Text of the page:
Constant eating can contribute to tooth decay because of the frequent “topping up” of the acid and bacteria cycle in the mouth.

Breakfast Cereal drenched in milk—preferably wholegrain, without added sugar—is an ideal way to start the day. Serve with toast and fresh fruit.
Morning tea Snacks are important because your toddler’s stomach is small, and fills up quickly.
Lunch View our lunch recipes for toddlers here.
Afternoon tea Offer a small snack – don’t offer them more as this may fill them up, and they won’t be hungry when the next meal is presented.
Dinner Many toddlers like to have their dinner at around 5pm. Although this may be too early for your whole family to eat, making a hungry toddler wait to eat can be very challenging.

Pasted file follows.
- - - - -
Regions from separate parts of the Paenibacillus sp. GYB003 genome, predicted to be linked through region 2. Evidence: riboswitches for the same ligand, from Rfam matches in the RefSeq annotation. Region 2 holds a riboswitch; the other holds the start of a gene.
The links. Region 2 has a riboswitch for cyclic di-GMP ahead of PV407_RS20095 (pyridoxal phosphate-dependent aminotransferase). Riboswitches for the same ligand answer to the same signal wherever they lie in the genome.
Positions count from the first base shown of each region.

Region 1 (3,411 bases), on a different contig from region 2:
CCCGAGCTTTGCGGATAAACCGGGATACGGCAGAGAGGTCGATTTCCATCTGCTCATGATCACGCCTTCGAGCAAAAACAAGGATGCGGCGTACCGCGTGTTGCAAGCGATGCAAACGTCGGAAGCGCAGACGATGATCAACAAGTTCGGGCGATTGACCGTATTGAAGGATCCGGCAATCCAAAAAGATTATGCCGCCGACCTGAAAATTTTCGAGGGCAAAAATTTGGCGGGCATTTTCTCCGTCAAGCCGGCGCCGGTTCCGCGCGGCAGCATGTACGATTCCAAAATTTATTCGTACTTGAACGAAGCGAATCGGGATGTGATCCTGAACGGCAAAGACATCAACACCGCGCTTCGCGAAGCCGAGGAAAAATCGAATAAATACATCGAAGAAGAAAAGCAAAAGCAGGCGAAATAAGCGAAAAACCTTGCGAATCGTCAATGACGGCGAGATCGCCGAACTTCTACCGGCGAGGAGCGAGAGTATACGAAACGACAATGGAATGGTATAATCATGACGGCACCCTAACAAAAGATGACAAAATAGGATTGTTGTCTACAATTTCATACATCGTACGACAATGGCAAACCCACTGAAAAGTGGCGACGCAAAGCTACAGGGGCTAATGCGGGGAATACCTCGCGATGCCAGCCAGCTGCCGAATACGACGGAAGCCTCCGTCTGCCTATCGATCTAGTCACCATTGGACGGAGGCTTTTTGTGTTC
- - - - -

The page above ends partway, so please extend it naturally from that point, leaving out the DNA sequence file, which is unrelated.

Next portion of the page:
Evening snack Offer the evening snack while the rest of your family eats. Every family’s routine is different, so find what works for you.

Weaning, Breastfeeding & Milk

Milk is still an important part of a toddler’s diet – you can offer milk after their meals to ensure that a good amount of solid food is consumed.

Don’t feel that weaning off breastfeeding is necessary. There are significant health benefits in continuing to breastfeed for both mothers and toddlers. If you feel your toddler’s demands for breast milk are compromising their solid food intake, speak with your child health nurse.

Supplementary toddler milk drinks are suitable to include as part of a toddler’s daily food intake as a nutritious supplement, when intakes of energy and nutrients may not be adequate.

How to Transition a Toddler Off Bottles

If you are still offering your child a bottle, there are real advantages to weaning your toddler from bottles. Drinking from a spout, straw or plain cup is preferable to sucking on a bottle at this age. Tooth decay can be reduced by eliminating all bottles from around the age of one year.